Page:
The study by British and Australian researchers, published Thursday in the Lancet, suggests the practice of self-harm usually vanishes in late adolescence, often without any mental-health treatment, the Los Angeles Times reported.
But that doesn't mean parents should ignore the behavior, the authors said.
Many youths who indulge in self-harm have underlying mental-health problems such as depression or anxiety that can persist into adulthood, they said.
Youths who practiced self-harm at any time were 3.7 times more likely to have depression or anxiety even though less than 1 percent continue exhibit the behavior past age 29, the study found.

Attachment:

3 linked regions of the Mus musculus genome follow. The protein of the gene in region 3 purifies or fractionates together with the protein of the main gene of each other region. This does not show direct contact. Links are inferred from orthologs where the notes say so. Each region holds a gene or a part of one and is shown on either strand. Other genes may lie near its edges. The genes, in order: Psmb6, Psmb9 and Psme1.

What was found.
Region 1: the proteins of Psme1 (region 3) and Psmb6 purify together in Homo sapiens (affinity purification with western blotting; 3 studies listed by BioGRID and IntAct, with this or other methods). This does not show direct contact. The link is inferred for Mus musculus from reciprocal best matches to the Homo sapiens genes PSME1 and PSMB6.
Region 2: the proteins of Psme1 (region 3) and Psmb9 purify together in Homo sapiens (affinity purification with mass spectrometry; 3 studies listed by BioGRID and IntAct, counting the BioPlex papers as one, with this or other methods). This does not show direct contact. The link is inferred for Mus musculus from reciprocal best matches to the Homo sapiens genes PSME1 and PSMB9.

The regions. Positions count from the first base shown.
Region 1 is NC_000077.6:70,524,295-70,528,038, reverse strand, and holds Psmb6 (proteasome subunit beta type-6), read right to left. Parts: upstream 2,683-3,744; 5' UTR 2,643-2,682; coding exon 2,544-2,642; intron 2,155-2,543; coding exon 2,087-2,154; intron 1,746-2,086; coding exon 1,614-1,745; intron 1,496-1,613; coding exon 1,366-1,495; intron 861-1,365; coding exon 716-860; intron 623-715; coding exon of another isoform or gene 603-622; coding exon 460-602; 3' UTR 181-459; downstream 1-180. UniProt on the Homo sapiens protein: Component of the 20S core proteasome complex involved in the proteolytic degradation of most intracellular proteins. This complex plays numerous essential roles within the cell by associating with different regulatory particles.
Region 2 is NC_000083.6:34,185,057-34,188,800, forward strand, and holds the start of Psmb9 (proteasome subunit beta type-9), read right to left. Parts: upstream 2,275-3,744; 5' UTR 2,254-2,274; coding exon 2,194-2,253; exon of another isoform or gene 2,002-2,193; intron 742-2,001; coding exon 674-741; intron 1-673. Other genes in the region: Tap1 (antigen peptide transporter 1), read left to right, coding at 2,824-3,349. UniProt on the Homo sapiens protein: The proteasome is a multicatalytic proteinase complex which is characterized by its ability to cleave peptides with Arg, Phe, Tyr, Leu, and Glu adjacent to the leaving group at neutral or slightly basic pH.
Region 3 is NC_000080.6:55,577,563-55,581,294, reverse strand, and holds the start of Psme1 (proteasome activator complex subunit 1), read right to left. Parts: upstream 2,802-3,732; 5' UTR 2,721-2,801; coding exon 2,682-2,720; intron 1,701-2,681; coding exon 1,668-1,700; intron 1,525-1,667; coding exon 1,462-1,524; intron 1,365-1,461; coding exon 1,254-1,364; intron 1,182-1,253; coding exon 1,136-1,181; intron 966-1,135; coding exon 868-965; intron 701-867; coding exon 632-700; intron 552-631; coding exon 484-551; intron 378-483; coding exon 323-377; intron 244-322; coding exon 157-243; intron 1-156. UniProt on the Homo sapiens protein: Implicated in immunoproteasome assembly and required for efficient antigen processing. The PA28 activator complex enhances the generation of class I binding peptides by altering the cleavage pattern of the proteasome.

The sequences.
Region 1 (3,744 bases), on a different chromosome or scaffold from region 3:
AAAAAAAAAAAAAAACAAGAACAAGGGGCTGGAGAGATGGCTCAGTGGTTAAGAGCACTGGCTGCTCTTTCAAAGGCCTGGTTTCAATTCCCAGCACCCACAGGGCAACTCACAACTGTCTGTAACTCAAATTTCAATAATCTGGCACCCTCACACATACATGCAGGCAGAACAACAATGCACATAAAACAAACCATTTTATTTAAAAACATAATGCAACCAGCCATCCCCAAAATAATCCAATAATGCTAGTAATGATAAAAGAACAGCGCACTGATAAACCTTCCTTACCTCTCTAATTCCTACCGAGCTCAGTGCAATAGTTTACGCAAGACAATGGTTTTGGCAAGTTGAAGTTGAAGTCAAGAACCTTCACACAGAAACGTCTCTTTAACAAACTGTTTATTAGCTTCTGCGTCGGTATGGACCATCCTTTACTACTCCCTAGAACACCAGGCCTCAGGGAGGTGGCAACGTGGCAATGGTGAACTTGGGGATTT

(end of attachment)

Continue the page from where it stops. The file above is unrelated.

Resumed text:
While it may be reassuring to parents to know self-harm often is a temporary behavior, the authors said, they should look closely at their children's overall mental health.
"Our findings suggest that the treatment of such problems might have additional benefits in terms of reducing the suffering and disability associated with self-harm in later years," they wrote.